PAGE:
After I graduated college, I moved to Philadelphia for work as well as to row at Penn AC, a high performance rowing club on historic Boathouse Row with aims of making strides toward a national team selection one day in the distant future. Guys worked their asses off, for years on end, trying to experience the rush and sensation of taking just one single perfect stroke . . . and then maybe they’d take 2 strokes and then maybe eventually they’d take enough in a row that they would be selected to a national team, or race a world cup, or earn a medal on the international circuit, or perhaps even take enough perfect strokes to be selected for an Olympic boat and earn a medal at the Olympic Games. Those strokes never happened for me but when I stopped rowing I wasn't going to let those life lessons go to waste.

I started triathlons in 2012 hiring a swim coach right off the bat, a former Drexel swimmer named Tori Mayer.  I wanted to be good at this sport but I didn't know anything about swimming so I found someone who did and did whatever she told me to do (as every man should, duh). I told her my goal for the first year was to swim under 30:00 for 1.2 miles in a 70.3 race. I had no justification for this. It just seemed like as good of a benchmark as any. Prior to getting in the water with her, I knew what swimming looked like and I could mimic the freestyle stroke well enough . . . I think. The first thing we worked on was fitness because I was not "swim fit." We worked on technique a little bit but mostly we just swam, a lot (for an AOS).

At some point, I started thinking about swimming and how similar it is to rowing. The physics of moving a boat through water using oars are very similar to moving a body through water using hands and arms (but not legs because I am a terrible kicker). In rowing, you have a quick entry, backing the blade into the water creating a load of energy against the blade. Then you immediately drive your legs backward, keeping connection to the water through the blade, moving the boat past that location, until you have exhausted the stroke. At that point you take the blade out of the water as cleanly as possible and recover, while letting the boat move out from under you (free speed, as it’s called), until it is time to back the blade in again. HOLY SHIT!!!!!!!!! This is just like swimming! A clean hand entry ensures no disruption in velocity (or as minimal as possible), and then you quickly create tension via the catch, as close to the surface of the water as possible, so as to not lose water to move, and then you keep that connection to the water via your forearm and hand as you drive it past your body. Once the stroke is completed, you take your arm out, cleanly, to avoid disrupting the movement forward of your body, and recover, keeping your elbows high so as to not drag, or let your arms fall back into the water too early, or worse, in a position where you won’t have a good connection.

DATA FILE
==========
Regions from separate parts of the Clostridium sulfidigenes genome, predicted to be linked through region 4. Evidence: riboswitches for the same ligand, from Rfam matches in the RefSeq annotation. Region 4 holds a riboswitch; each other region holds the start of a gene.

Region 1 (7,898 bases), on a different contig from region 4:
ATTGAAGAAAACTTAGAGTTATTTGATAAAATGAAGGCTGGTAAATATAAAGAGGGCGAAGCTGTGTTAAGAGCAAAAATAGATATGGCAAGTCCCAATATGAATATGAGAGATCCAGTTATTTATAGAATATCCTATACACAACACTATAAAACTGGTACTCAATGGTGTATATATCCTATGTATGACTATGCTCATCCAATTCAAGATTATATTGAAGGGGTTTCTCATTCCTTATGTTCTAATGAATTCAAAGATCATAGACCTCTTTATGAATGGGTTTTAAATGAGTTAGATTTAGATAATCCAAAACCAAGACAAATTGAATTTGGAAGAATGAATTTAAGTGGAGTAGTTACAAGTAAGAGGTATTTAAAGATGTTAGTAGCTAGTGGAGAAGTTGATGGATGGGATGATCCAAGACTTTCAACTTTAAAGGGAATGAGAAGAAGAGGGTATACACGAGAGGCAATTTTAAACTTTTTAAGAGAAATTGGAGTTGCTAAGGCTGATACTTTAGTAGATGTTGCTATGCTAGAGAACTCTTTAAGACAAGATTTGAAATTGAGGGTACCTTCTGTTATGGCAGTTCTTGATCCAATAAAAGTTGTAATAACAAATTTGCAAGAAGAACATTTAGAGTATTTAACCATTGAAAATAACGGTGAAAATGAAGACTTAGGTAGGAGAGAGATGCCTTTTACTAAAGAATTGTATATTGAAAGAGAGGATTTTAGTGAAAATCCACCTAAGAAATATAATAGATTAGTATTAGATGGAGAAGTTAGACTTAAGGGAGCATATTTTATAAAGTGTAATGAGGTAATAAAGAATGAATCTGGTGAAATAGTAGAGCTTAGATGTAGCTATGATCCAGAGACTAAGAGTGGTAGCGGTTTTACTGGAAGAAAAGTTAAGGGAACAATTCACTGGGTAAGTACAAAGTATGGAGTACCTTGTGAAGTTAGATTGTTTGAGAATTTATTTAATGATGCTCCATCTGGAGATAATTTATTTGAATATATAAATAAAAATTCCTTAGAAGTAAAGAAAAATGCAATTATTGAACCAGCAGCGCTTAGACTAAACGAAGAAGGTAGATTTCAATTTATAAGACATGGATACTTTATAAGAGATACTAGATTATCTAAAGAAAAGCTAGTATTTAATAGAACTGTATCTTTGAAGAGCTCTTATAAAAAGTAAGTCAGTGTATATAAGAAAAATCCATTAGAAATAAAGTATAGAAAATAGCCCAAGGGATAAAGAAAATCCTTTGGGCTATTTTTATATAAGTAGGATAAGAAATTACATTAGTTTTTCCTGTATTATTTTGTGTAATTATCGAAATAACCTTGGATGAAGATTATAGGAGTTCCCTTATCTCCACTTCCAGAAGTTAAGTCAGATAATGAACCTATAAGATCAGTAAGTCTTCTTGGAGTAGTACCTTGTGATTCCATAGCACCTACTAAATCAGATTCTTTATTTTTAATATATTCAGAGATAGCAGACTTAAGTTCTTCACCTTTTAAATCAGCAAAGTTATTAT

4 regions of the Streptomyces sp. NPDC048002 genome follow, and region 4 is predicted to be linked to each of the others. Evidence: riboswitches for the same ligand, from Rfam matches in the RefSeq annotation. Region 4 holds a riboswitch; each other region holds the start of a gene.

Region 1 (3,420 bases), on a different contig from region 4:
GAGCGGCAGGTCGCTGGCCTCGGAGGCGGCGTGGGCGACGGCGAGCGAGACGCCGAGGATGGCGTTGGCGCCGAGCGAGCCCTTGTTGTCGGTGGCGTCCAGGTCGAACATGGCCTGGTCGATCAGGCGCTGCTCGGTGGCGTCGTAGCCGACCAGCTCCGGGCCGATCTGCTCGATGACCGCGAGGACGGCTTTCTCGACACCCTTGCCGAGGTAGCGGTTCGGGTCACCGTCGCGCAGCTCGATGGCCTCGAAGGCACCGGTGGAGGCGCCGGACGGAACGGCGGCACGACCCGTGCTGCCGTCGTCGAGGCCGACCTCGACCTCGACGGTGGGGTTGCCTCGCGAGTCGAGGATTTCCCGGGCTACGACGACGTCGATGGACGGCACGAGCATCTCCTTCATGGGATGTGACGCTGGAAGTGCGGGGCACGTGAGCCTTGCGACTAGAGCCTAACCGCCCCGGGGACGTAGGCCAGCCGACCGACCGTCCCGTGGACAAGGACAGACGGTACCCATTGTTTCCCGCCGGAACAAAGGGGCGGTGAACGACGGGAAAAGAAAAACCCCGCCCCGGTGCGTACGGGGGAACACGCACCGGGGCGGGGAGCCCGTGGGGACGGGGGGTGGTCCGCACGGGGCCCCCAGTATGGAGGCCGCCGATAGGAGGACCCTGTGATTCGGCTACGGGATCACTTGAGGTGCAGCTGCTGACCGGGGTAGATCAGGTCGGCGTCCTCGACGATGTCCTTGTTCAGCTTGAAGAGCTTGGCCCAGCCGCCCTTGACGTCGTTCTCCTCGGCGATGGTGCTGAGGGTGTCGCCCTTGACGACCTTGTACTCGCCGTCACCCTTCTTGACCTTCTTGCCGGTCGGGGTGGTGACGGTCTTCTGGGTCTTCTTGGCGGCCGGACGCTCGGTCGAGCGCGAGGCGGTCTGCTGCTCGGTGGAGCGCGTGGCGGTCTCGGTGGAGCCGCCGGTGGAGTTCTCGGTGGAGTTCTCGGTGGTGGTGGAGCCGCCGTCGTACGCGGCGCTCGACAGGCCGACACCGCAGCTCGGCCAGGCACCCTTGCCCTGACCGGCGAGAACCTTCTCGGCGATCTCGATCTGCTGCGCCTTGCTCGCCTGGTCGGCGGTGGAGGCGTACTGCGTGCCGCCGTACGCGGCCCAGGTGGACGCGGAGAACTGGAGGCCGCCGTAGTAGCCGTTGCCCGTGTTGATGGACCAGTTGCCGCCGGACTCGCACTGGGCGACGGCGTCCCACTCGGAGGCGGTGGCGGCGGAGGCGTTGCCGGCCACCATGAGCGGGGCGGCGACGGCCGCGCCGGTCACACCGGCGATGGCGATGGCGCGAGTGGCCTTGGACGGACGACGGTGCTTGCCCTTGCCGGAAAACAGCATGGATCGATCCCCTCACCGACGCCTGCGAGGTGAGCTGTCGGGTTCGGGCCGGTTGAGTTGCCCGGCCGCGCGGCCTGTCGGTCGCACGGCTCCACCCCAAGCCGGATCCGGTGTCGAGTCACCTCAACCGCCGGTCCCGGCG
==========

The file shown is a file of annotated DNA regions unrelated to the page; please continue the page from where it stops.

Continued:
When this light bulb went on, my swimming took off. Continuing to train under Tori, I posted 3 70.3 races with swims under 30:00 getting me on the bike in the top 10 of my age group. That winter, I found a full-time triathlon coach, Brian Stover. I wanted a coach for 1 reason: I was doing IMFL and I was not stupid enough to think I was smart enough to tackle 140.6 miles alone. One of the reasons I ultimately picked Brian was because of his strong background in swimming and I’ll be damned if I’m going to pay him money just to be told to go pay for another swim coach (as some potential coaches suggested).

Adam and Brian posing for the crowds at IMFL
When I moved to Wellington, Florida in January 2013 for work reasons, Brian suggested that I might be interested in joining a masters group which happened to convene right across the street from my condo. HOORAY! The workouts were a lot of fun and they opened my eyes to a whole new concept: racing someone, every single day, on every single length. This was AWESOME. I will swim faster than you. I will learn to do flip turns so that I can swim faster than you. I will get faster during the piece as you slow down. I will do drills better than you. I will kick faster than you (okay, that’s a lie). But you get the idea. With a solid understanding of the physics behind every part of my stroke, all I had to do now was push myself to exhaustion on every single piece, and I’d get faster. Right? You betcha.